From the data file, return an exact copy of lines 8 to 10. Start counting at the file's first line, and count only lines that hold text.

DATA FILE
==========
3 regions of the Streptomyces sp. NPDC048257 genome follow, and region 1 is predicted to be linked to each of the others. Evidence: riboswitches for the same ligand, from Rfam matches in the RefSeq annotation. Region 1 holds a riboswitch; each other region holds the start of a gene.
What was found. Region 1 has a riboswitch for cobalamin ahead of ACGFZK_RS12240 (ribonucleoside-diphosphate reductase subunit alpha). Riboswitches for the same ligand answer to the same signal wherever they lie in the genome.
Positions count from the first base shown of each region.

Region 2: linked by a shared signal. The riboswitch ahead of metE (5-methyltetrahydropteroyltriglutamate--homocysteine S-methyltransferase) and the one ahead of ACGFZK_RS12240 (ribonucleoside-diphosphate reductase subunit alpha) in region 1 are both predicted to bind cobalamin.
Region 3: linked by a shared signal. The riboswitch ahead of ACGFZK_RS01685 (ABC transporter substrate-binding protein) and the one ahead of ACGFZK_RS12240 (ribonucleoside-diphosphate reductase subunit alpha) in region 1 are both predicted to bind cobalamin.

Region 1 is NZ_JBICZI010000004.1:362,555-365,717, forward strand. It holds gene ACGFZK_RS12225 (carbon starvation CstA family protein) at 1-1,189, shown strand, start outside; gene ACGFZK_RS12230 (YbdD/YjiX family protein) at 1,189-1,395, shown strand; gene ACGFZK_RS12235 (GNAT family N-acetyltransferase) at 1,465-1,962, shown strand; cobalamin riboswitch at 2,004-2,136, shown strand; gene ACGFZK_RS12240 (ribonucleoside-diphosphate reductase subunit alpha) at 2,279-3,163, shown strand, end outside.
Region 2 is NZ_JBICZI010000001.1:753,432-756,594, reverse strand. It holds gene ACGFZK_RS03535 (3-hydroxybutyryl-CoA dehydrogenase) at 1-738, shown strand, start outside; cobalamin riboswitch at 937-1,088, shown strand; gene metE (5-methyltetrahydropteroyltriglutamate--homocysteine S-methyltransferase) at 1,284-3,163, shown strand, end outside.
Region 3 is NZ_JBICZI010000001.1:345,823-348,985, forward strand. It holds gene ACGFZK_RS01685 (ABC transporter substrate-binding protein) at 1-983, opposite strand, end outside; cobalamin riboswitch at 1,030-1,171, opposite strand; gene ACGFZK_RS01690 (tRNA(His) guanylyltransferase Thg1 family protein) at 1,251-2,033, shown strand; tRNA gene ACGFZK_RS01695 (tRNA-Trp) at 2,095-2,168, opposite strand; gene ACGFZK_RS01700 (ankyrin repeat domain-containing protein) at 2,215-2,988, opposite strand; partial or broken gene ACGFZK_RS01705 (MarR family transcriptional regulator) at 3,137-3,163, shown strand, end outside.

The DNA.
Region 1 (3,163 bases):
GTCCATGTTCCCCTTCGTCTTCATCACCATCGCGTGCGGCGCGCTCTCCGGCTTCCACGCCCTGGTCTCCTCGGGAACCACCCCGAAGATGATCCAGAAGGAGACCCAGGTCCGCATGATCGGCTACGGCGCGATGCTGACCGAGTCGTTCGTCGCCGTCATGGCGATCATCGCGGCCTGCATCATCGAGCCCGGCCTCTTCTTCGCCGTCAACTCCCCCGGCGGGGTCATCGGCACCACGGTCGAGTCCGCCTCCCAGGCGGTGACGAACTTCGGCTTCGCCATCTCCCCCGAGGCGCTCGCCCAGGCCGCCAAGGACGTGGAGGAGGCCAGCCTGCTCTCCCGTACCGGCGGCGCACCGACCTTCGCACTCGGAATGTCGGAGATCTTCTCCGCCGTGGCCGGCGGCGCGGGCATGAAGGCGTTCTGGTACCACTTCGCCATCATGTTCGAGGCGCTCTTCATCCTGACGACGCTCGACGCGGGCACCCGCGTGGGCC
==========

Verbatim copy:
Region 3 is NZ_JBICZI010000001.1:345,823-348,985, forward strand. It holds gene ACGFZK_RS01685 (ABC transporter substrate-binding protein) at 1-983, opposite strand, end outside; cobalamin riboswitch at 1,030-1,171, opposite strand; gene ACGFZK_RS01690 (tRNA(His) guanylyltransferase Thg1 family protein) at 1,251-2,033, shown strand; tRNA gene ACGFZK_RS01695 (tRNA-Trp) at 2,095-2,168, opposite strand; gene ACGFZK_RS01700 (ankyrin repeat domain-containing protein) at 2,215-2,988, opposite strand; partial or broken gene ACGFZK_RS01705 (MarR family transcriptional regulator) at 3,137-3,163, shown strand, end outside.

The DNA.
Region 1 (3,163 bases):